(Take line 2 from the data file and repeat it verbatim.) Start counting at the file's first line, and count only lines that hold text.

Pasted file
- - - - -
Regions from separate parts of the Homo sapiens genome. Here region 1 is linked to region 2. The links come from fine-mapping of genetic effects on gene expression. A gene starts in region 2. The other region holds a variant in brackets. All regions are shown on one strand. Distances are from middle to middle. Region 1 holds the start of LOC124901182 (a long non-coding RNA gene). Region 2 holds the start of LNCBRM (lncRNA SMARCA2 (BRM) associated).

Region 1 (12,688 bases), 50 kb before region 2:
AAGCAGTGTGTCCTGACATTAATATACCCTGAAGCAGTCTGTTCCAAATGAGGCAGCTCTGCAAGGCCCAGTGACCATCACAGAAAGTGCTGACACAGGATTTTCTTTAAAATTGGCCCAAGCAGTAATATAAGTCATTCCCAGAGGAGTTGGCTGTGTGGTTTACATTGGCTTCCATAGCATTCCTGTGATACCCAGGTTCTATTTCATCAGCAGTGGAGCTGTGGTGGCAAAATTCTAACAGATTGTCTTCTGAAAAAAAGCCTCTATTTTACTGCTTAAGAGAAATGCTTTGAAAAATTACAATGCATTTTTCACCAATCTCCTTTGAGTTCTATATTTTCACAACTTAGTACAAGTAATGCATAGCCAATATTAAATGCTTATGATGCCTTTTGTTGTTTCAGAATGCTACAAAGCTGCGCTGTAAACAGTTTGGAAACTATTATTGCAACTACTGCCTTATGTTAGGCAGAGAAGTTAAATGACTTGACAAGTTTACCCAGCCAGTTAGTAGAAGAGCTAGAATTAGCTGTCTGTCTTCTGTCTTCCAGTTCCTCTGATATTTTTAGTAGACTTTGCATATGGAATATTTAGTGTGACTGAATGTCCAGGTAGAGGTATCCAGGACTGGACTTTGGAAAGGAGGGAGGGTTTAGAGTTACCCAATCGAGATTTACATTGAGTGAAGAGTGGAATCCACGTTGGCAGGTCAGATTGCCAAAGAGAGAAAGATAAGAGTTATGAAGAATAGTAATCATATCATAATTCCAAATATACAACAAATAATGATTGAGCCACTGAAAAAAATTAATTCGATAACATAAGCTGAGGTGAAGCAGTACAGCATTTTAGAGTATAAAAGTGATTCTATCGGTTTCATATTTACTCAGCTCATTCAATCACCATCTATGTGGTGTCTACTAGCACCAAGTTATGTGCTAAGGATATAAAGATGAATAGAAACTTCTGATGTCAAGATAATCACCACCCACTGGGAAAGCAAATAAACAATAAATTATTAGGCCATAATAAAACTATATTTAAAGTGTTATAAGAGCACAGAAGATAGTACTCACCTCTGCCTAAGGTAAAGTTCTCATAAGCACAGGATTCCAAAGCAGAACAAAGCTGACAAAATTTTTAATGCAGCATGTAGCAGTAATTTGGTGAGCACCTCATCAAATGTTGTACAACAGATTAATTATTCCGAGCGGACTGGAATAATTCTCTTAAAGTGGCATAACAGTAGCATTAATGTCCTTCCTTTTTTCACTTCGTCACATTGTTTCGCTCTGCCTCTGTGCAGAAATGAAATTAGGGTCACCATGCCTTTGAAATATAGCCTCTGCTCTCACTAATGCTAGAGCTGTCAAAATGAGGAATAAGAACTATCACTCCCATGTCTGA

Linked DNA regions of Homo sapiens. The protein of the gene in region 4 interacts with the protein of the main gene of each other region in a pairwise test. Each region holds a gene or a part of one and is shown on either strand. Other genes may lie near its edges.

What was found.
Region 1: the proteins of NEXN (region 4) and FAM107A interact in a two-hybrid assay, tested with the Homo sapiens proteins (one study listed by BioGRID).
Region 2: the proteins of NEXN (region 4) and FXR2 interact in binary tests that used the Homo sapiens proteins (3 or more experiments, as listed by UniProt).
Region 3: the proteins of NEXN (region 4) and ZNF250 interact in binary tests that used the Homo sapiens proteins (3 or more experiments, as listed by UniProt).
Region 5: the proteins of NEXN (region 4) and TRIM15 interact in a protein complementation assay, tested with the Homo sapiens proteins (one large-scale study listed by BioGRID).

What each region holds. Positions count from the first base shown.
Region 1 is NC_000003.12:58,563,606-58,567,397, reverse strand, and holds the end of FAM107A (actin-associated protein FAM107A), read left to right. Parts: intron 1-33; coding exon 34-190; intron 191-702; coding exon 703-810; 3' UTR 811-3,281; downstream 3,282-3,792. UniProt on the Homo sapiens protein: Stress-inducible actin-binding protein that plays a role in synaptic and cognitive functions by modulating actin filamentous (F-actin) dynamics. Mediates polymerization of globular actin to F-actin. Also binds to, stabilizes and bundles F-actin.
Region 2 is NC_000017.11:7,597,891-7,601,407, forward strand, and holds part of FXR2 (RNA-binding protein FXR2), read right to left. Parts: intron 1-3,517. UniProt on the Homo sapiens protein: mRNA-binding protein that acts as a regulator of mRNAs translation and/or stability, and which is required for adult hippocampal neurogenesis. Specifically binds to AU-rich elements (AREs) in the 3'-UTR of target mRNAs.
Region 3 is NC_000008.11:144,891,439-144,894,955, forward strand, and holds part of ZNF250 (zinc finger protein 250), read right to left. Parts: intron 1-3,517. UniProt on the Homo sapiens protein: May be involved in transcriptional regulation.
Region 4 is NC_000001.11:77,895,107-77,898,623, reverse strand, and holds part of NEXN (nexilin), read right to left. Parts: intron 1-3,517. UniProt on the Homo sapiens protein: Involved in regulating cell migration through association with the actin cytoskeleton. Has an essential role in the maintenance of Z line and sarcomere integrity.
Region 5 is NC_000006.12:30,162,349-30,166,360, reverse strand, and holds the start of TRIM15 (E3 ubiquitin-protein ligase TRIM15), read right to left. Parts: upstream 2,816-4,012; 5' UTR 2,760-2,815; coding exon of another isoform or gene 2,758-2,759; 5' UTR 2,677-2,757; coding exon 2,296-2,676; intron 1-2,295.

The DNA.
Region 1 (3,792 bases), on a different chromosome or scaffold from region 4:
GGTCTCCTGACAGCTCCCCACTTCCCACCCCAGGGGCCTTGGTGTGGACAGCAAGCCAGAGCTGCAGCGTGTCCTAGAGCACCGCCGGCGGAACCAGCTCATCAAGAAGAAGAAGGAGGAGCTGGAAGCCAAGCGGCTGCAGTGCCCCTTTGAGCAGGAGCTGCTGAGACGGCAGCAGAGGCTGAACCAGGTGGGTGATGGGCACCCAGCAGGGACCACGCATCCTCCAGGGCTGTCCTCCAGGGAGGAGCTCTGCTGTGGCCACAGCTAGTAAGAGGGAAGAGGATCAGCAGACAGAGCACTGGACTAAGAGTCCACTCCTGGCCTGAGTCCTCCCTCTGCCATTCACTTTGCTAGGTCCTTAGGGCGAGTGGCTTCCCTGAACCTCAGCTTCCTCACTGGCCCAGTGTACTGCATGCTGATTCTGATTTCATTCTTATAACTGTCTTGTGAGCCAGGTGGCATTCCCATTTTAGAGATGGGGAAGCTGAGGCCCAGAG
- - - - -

Region 1 (12,688 bases), 50 kb before region 2: